Living in Montreal near the Montreal West train station when I was a kid, I got to see many commuter trains. I saw a lot of F units pulling double decked cars and of course, RDCs! Many many RDCs. When Proto 1000 brought theirs out I wanted one. I never did buy one. Fast forward and Rapido announces theirs. Nice but not in my price range. As predicted the Proto models came on the market and I picked one up quite inexpensively. I saved my allowance and bought a Rapido/ESU decoder when they became available. This is the explanation with pictures of how I went about installing the decoder. Before I go any further I have to acknowledge the work and installation photos of Bevis King who did a non sound install and provided excellent documentation of his efforts. See: http://www.bevteccom.co.uk/Rail/DCC/P1k_RDC.html
All installations begin with the removal of the shell. Remove the small phillips screws holding the coupler cover plates. Note that along with the couplers, there are 4 screws holding the shell to the metal frame. See Fig.1 & Fig.2
Once you have the shell off, you are probably faced with a long circuit board with a bunch of diodes and a large resistor soldered to it. This is an attempt at constant directional lighting for DC control. All components must be removed. See Fig.3
I used my soldering iron and a screw driver to melt the solder and pry up the component. This only worked marginally well. I did a considerable amount of damage to the solder pads. Not a big issue but we do want to reuse a few of them. You may have better luck using solder wick or a solder sucker to remove as much solder as possible before removing the component. Whatever method you use, exercise care to do as little damage to the circuit board traces as possible. See Fig. 4
Also in Fig. 4 you will notice a bunch on X’s on the board. If you want to use the circuit board as a base for the DCC install, the traces must be cut at these locations. See Fig. 5
I chose to remove the incandescent lighting and convert to LED. To remove the stock lights remove the plastic wire retainers as shown in Fig. 6 and Fig. 7 and remove the bulbs. The locations are marked FL1, FL2, RL1, RL2. For the rear light, you will have to take out the screws holding that end of the board and lift up slightly to let the wires free, see Fig. 8. I replaced the bulbs with 3mm LEDs.
I like to use a 1k resistor on the LEDs so I utilized part of the circuit board to do so. I placed a resistor at D4 and D7 locations. By using a solid link where the old resistor was on the board I created a kind of Blue Wire bus. The blue wire of course is the positive common for lighting and Auxiliary outputs. See Fig. 9 for the placement of the 1k resistors and the solid link.
I wanted interior lighting and so I purchased some self adhesive 12v strip lighting. I simply cut a length of it and soldered blue and green wires to it and stuck it to the underside of the circuit board. To make sure I didn’t overload the aux 1 output of the decoder I measured the current which came in at about 56mA, well below the max for the aux output. See Fig. 10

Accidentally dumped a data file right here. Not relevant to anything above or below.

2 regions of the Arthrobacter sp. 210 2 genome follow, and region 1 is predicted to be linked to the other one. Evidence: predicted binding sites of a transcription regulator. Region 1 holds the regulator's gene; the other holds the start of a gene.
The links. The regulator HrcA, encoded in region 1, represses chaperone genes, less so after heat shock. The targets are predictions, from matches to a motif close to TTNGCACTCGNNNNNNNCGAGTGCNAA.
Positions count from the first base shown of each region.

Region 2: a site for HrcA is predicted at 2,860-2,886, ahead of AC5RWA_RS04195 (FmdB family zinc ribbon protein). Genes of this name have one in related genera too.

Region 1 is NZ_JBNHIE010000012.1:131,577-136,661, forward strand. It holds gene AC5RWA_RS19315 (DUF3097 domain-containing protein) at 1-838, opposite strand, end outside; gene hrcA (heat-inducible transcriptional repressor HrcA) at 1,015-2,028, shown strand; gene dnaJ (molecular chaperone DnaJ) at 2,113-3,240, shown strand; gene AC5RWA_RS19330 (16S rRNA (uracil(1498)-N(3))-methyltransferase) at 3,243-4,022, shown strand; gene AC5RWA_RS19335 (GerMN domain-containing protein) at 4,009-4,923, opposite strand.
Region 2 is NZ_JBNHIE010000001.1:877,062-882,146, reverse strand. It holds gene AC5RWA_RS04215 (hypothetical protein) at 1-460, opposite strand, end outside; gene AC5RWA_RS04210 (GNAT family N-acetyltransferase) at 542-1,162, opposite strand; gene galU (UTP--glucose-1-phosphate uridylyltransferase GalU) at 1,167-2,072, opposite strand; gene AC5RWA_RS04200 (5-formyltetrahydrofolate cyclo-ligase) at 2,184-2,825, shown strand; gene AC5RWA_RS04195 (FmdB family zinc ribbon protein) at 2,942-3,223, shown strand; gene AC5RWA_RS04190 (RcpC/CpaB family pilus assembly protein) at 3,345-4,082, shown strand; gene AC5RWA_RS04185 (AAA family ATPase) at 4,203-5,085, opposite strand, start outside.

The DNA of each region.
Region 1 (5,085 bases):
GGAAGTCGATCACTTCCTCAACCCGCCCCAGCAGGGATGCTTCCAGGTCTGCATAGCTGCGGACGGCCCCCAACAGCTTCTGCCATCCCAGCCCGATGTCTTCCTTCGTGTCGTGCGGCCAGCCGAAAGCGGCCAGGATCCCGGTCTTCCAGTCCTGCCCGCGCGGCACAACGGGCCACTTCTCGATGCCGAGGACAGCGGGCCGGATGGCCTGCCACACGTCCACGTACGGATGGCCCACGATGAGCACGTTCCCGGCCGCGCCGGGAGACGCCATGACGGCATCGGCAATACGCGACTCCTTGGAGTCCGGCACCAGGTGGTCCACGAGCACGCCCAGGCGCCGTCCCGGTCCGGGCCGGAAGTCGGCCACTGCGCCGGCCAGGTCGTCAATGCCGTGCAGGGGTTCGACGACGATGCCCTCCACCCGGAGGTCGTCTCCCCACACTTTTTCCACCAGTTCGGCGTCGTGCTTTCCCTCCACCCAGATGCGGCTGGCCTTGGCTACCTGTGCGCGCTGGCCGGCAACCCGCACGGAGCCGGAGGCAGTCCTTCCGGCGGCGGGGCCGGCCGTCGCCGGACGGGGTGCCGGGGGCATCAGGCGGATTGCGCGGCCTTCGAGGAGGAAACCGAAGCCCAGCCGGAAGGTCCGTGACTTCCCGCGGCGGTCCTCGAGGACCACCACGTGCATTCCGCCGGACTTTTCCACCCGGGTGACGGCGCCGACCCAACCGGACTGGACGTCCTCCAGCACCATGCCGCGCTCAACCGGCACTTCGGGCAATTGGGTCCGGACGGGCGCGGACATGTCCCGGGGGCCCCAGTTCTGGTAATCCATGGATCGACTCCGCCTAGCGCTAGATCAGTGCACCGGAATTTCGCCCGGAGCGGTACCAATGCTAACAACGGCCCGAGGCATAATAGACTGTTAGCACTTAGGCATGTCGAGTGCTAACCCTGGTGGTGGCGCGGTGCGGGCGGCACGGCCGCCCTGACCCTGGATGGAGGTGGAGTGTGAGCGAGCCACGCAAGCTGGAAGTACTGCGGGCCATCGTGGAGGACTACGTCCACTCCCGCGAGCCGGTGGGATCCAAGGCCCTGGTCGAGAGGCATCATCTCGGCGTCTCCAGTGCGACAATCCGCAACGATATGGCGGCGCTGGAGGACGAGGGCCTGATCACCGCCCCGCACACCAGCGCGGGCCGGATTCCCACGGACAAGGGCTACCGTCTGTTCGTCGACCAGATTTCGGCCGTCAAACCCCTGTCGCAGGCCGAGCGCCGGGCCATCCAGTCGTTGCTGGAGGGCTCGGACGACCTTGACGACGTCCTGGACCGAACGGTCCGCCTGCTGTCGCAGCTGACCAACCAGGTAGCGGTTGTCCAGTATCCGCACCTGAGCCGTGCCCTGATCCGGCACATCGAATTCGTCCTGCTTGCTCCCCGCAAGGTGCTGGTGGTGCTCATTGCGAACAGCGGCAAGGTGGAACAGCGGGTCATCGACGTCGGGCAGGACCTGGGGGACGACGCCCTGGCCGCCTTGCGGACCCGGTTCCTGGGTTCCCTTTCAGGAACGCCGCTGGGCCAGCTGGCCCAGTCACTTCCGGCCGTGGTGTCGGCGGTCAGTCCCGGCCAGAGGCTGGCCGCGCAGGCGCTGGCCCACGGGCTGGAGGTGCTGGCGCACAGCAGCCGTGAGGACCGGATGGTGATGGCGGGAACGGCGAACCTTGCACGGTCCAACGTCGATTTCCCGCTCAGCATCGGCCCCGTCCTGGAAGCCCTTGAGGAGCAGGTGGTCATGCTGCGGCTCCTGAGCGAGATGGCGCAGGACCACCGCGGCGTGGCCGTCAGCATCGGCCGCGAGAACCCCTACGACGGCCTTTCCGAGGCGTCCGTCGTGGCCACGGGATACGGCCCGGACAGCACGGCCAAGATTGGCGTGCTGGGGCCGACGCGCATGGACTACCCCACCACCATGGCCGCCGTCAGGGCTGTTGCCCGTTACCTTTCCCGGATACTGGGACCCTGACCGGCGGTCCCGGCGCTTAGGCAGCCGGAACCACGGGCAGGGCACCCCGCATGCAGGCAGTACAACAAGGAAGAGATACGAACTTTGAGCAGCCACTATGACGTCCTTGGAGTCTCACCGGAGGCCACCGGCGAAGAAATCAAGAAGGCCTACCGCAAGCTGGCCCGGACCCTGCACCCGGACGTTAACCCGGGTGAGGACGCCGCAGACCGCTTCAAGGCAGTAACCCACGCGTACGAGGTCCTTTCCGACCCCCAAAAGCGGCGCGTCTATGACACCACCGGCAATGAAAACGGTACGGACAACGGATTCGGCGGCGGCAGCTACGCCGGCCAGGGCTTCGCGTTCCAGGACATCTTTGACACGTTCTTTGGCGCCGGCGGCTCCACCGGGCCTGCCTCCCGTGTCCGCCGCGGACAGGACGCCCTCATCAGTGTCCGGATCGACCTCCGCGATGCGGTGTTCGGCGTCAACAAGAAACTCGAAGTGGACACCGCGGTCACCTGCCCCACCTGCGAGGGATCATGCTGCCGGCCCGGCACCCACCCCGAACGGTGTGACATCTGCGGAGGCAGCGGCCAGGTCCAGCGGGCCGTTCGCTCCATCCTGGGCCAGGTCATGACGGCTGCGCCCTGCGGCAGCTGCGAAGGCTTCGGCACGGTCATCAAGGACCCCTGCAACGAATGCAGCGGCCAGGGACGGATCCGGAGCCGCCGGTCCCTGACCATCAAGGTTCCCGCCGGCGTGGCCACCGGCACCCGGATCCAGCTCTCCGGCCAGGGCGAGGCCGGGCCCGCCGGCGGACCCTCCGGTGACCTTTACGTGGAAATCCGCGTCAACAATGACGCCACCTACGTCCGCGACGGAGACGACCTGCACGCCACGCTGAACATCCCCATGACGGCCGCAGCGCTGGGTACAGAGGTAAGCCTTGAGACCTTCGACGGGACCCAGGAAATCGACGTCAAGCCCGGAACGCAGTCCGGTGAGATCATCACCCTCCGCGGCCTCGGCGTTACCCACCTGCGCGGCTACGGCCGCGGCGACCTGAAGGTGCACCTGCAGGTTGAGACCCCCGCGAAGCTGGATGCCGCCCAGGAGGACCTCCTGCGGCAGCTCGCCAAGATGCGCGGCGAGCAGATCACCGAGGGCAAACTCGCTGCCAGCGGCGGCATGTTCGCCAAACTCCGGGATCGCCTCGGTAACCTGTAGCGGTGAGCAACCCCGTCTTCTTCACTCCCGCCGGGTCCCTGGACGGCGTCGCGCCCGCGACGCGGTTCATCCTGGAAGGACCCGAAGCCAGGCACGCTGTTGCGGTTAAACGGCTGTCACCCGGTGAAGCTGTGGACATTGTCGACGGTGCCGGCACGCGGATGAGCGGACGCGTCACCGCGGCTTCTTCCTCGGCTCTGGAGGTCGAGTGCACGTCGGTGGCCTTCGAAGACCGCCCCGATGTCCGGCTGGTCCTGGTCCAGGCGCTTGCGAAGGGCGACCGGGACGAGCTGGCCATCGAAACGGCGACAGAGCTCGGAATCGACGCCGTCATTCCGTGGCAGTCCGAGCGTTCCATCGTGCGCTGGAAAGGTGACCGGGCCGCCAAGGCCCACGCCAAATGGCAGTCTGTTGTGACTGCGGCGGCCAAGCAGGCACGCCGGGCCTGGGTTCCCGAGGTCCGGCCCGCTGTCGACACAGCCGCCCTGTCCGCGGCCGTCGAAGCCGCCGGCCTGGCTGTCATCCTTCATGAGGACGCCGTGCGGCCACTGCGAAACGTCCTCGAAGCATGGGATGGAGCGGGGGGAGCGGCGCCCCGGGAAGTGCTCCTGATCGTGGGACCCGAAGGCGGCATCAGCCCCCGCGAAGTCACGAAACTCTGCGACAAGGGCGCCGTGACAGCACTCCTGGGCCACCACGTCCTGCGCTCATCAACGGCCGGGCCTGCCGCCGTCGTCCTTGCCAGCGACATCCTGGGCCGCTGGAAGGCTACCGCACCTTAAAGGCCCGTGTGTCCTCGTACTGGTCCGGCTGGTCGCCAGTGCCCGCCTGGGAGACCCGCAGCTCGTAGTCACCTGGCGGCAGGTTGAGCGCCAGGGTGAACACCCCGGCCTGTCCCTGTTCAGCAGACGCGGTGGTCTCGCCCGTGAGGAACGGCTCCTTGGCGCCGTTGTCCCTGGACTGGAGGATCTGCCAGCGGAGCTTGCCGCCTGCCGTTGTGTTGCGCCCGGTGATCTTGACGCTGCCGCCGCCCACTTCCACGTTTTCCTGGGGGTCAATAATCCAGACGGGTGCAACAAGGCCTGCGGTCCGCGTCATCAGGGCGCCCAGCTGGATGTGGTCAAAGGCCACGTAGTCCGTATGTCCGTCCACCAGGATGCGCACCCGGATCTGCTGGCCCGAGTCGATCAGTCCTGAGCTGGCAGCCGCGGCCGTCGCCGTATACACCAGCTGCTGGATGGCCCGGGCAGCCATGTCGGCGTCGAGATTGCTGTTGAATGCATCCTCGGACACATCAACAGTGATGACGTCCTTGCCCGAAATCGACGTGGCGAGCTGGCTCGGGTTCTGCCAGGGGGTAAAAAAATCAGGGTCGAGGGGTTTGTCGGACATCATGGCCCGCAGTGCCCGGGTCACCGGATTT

As a precaution I removed all the plastic wire retainers and soldered the connections. This ensures that there will always be a good connection.
I like to use 21 pin decoders for a variety of reasons. To facilitate the 21 pin decoder I use the ESU #51967 adapter board. This allows me to solder everything up without the decoder attached and if I ever need to replace the decoder I can easily do so. I can also remove it to connect it to my ESU decoder tester, which I connect to my LokProgrammer. The board it attached with double sided tape. See Fig. 11 & Fig. 12
Note the DCC color code for the connections are as follows:
P1 Orange Motor +
P2 Yellow Rear Headlight
P4 Black Left Rail Power
P5 Grey Motor –
P6 White Front Headlight
P7 Blue Positive Common
P8 Red Right Rail Power
The diagram for the 51967 Adapter board is shown in Fig13. Note that if you want to have powered auxiliary outputs 3 and 4 you can use ESU # 51968 adapter board which comes with the necessary transistors.
I had to figure out where to place the speakers. There is plenty of room over the circuit board but where is the sound going to go? I considered drilling out some of the blister and replacing it with some kind of mesh but in the long run chose to use the ends of the frame. At this location there are open spaces by the steps where the sound can escape. See Fig. 14 & Fig. 15.
At the rear end of the RDC, the fit is kind of tight where the speaker goes in so I had to remove the rear of the top step to accommodate the speaker when replacing the shell. See Fig. 16.
The speakers are wired in parallel, see Fig. 17.
Plugging in the decoder finalizes the installation. See Fig. 18.
Aux 1 is set to the ditch lights as it comes from Rapido. I used JMRI to change the function of Aux 1 to work in both directions, not just forward and also reduced the brightness of the output to 0 (zero) otherwise it was much too bright. See Fig. 19 and Fig. 20.
Further programming is needed for the sound levels as I find some of the sounds VERY loud and with the two sugar cube speakers the overall volume is too much. I will do this with the LokProgrammer.
Please see the video for a demonstration with the sound levels set from the factory.
Please comment any questions, suggestions or corrections. Thanks for looking.